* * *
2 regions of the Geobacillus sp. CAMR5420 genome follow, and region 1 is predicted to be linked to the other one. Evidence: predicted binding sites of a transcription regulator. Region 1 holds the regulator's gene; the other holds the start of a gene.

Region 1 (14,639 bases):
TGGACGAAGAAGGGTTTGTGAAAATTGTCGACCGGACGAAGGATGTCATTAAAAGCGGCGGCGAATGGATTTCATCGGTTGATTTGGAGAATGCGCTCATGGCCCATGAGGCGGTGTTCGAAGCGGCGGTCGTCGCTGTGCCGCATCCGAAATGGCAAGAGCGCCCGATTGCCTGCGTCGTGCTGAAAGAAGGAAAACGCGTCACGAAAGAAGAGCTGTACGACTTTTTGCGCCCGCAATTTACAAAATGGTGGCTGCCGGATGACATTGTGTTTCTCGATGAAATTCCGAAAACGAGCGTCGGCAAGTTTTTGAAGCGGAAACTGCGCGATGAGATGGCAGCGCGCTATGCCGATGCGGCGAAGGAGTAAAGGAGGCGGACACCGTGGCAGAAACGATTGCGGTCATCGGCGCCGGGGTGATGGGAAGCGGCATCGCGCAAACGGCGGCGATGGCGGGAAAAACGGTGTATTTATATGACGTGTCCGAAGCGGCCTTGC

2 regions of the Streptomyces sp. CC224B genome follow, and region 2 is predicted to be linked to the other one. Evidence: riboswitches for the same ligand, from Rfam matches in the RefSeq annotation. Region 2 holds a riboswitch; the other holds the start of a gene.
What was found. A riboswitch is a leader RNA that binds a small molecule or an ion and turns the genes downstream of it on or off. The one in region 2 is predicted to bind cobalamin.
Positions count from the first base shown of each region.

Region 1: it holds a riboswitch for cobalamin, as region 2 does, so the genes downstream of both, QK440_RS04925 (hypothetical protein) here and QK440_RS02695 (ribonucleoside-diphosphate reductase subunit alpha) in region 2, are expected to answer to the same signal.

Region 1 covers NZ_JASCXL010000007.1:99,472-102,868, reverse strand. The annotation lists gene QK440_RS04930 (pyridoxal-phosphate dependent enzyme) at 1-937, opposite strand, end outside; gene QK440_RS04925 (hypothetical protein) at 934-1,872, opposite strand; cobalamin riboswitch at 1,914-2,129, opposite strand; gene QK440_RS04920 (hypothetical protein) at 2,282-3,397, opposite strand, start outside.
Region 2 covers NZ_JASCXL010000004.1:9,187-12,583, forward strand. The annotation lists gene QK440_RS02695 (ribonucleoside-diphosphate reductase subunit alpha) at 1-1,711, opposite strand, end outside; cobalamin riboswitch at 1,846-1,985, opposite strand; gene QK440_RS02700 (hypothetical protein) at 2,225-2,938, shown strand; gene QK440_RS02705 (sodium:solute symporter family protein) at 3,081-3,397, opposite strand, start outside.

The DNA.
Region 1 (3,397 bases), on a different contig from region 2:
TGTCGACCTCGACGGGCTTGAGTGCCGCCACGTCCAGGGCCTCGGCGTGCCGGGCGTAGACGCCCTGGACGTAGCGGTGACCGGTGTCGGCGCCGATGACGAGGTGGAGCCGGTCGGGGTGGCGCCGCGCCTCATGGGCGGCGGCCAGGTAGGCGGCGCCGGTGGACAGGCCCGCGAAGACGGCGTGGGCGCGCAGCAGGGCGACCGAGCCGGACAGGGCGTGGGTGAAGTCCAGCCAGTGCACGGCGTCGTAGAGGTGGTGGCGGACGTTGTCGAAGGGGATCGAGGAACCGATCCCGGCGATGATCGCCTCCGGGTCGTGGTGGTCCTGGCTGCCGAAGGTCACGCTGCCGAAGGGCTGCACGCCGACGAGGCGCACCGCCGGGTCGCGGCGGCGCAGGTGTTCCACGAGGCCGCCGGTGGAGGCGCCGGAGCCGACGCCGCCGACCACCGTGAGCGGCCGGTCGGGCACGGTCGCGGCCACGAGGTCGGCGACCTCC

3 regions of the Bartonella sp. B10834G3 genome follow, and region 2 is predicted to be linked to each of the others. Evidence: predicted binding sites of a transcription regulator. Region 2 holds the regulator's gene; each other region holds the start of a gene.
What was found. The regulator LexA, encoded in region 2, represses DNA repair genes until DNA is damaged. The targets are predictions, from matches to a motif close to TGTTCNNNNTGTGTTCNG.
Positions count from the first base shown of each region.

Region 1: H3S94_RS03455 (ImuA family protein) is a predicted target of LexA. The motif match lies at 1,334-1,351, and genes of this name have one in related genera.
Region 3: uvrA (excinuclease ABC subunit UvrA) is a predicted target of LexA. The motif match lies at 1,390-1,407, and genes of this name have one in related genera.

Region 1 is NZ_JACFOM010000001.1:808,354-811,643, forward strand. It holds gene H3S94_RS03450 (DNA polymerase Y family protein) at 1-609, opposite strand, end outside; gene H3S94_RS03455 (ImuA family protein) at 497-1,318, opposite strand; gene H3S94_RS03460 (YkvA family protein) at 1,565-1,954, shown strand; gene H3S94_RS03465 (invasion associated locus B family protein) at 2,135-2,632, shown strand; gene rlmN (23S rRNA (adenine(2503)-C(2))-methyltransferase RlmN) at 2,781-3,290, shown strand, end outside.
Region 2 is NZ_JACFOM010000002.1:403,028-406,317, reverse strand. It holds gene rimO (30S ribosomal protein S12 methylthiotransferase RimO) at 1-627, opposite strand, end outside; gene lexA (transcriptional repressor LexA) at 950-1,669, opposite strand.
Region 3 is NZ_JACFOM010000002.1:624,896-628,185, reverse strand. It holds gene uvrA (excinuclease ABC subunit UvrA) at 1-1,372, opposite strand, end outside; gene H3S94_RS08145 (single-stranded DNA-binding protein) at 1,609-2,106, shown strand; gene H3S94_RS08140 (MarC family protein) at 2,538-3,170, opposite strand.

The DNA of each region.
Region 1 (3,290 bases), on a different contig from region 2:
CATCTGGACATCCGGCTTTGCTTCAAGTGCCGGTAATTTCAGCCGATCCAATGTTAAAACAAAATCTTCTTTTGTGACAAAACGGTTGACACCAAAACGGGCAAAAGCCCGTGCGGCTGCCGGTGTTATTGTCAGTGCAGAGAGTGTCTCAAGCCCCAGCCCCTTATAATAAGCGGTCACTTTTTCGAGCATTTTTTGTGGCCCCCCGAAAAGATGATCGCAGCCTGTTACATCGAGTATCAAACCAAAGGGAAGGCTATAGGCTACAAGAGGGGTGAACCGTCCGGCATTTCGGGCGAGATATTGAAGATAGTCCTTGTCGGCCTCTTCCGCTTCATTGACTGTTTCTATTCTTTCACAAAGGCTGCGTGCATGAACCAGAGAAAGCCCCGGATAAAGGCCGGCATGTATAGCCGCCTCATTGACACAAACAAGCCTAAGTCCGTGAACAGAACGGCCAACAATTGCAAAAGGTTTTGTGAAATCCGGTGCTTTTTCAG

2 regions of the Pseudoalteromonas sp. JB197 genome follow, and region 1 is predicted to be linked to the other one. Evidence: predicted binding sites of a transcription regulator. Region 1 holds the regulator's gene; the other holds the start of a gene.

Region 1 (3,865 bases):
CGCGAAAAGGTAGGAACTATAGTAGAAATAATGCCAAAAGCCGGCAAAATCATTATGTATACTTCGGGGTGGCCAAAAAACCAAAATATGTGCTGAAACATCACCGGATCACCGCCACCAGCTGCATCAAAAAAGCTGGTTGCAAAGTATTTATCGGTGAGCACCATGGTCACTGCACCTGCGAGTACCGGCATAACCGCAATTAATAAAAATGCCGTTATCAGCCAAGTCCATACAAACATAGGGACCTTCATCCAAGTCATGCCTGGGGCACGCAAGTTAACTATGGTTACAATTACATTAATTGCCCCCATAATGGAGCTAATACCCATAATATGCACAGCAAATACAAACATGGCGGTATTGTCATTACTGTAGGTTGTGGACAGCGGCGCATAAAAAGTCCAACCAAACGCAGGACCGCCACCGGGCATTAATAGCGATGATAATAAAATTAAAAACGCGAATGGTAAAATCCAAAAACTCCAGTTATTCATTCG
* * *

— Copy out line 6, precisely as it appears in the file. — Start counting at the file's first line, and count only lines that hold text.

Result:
Positions count from the first base shown of each region.